In the company, it is possible to see the force of resistance to change at work just as soon as new ideas which in fact question the entire hierarchy, are introduced.

The resistance to change is much stronger the closer you get to the vertex of the company pyramid.

This because the managers from a point of view of the construction of their IDENTITY have much more to lose that just a “simple” line worker.

implementingIn order to understand how this phenomenon is unleashed, we can use The Matrix Model by L. Michael Hall, 2002.

This model explains that man interprets his experiences and creates from these convictions with regards to himself, to his skills, to others, to time and to the world.

The categories of the convictions, (called matrices), are the following:

The Matrix of Self. In this category the person places all his convictions on the subject: on his worth, on his self-esteem, on how he defines himself, on his trust in himself, etc.

The Matrix of Power. In this category of beliefs the person places all his ideas concerning his ability to act, doing things and being a resource. Additionally, in this category of beliefs, the person places all the definitions regarding what he can and cannot do in the world in which he operates.

The Matrix of Time. In this category the person places all his ideas concerning the time factor; the person places his professional history and his results in an ideal temporal line arriving to understand time as a friend or as an enemy, as a resource or as a limitation.

The Matrix of Others. In this category of beliefs the person places all his ideas regarding collaborators; are they a threat or a resource? Can we trust them or not? This matrix determines the ability to collaborate and interact with others as well as the approach regarding others’ ethnicity.

The Matrix of World. In this category of beliefs the person places all the ideas concerning various cultural environments he frequents and which he knows about; work, family, political affiliation, and so on. Practically, in this category, the person places all his beliefs concerning that which is external to himself. What is beyond my nose? Are there friends or enemies?

As a practical example of how resistance to change is unleashed we can speak about what can happen in the mind of a production manager when a consultant arrives at the company (not hired by him), to introduce Lean Manufacturing and the Kaizen spirit in his departments.

His mental and emotional reaction can be positive or negative, in all the possible undertones, according to the convictions that he has built and classified regarding himself.

In the table here below I have highlighted in red the possible thoughts that a production manager could have in the case of a negative reaction.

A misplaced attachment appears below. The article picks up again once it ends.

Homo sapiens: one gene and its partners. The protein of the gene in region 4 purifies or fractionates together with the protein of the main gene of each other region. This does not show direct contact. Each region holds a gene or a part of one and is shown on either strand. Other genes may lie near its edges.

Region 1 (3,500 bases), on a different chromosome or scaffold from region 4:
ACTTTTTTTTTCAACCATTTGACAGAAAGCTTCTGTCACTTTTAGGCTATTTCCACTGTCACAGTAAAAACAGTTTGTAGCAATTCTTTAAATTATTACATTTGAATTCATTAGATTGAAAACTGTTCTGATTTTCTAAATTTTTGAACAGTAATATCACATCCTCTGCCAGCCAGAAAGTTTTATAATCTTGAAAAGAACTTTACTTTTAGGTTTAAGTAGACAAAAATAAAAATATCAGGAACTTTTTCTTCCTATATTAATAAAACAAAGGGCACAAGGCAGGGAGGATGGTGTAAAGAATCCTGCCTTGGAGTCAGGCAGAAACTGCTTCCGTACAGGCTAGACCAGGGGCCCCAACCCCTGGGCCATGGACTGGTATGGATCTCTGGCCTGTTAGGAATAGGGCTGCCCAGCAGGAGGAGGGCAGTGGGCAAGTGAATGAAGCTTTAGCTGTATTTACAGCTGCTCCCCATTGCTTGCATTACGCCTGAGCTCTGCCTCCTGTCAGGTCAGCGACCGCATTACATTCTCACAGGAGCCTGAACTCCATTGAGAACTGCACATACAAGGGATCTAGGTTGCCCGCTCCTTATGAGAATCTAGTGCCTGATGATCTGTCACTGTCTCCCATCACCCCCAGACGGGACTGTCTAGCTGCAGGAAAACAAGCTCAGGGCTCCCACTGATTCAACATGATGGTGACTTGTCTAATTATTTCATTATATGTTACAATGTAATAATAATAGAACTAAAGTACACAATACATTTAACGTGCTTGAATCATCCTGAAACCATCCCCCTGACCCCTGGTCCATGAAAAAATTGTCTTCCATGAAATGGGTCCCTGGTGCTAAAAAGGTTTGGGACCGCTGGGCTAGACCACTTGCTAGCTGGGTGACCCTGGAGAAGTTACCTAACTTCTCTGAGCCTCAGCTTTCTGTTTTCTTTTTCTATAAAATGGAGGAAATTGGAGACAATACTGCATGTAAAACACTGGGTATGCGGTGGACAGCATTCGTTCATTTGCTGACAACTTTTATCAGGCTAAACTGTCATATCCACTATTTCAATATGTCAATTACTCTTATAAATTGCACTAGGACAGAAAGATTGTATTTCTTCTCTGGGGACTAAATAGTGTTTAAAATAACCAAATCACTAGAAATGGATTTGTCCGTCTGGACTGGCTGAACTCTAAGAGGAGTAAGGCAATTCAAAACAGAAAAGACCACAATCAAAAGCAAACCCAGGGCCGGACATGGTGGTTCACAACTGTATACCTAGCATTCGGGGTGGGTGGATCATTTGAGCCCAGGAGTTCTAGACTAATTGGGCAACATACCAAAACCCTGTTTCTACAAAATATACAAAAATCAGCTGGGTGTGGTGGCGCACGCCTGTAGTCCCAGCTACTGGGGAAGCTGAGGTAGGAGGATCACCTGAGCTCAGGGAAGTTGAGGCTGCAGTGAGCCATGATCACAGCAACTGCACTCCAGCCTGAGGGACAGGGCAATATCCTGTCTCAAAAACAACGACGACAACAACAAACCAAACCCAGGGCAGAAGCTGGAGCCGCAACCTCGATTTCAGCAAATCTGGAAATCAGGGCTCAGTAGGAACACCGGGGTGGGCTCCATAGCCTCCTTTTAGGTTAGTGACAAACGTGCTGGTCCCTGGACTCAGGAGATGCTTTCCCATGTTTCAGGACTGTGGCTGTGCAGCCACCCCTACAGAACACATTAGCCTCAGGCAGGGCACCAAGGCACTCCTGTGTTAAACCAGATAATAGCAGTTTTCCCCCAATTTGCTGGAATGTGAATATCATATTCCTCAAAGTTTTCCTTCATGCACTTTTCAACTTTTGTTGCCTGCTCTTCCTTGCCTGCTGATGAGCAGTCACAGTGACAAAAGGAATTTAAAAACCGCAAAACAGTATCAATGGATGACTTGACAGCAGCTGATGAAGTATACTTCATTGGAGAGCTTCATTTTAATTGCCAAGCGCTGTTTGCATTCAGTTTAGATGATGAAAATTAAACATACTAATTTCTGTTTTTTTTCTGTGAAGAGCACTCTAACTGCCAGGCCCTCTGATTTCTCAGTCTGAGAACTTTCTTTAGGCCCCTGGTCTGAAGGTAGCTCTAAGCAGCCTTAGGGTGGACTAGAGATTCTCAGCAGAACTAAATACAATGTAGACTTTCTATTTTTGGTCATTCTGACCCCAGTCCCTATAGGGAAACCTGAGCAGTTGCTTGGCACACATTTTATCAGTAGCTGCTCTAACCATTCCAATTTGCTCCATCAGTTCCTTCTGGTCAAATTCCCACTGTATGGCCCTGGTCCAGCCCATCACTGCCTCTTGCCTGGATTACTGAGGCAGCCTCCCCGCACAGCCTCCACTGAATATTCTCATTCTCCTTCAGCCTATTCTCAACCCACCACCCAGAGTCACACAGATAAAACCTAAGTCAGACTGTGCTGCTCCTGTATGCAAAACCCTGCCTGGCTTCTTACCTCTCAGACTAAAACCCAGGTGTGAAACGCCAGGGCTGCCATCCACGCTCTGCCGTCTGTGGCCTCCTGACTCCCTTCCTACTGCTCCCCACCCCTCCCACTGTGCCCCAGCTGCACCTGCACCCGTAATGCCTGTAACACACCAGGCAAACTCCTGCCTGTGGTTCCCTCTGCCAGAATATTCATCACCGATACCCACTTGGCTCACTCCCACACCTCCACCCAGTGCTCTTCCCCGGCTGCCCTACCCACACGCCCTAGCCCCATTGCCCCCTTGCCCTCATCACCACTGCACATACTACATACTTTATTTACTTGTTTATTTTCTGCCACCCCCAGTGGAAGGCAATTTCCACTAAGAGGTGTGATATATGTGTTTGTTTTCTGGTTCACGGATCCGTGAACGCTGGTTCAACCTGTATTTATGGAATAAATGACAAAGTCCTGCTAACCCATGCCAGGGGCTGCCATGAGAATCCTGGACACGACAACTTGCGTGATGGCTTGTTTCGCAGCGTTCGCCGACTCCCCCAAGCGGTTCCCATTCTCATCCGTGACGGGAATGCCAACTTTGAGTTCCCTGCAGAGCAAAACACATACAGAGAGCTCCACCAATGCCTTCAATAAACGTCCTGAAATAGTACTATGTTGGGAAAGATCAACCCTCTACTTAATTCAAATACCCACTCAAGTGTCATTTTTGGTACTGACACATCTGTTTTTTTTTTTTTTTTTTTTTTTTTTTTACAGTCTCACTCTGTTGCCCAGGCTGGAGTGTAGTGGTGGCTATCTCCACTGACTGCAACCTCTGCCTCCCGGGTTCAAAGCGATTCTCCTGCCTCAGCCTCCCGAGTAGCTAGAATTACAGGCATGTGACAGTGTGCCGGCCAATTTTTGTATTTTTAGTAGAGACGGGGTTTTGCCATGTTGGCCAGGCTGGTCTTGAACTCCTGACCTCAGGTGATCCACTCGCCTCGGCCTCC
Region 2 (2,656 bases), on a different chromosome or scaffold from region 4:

Company Event


Examples of possible thought and emotions

The arrival of a consultant hired by the owner to re-organize the production lines and the internal logistics

Matrix of Self

This means I am worthless, I am no longer a good production.

Matrix of Power

This means that I am no longer capable.
This means I no longer know how to do my job..

Matrix of Time

Everything I have built for them in the past was not sufficient.
They do not trust my abilities to face future challenges.

Matrix of Others

My collaborators think that I am not very valid.
This means that in reality, not everyone appreciates me.
Someone hates me...

Matrix of World

My family will think that I am no longer able to provide them with necessary goods.

From this table it is easy to understand the enormous resistance to change which can be unleashed in the mind of a manager subjected to something not conceived and not desired by him.

A similar reaction but of a gradually inferior entity should be expected also for all the other levels involved little by little as the base of the pyramid gets closer.

It can be understood then why the line workers, are always more favorable to the introduction of Lean Manufacturing. This type of event is something which can add VALUE instead of adding disagreement.

Lean production, in fact raises them from their simple role of operators to the role of fundamental part of the successes of the company; this is the exact contrary of what happens to the managers with very egotistic convictions.

The Matrix model is very useful to understand and prevent resistance to change.

When this model is understood, it is possible to organize a strategic plan of cultural change which prepares the different company levels to the change, without provoking revolutions or resistance such as making the project fail.


Mario Mason
Kaizen Coach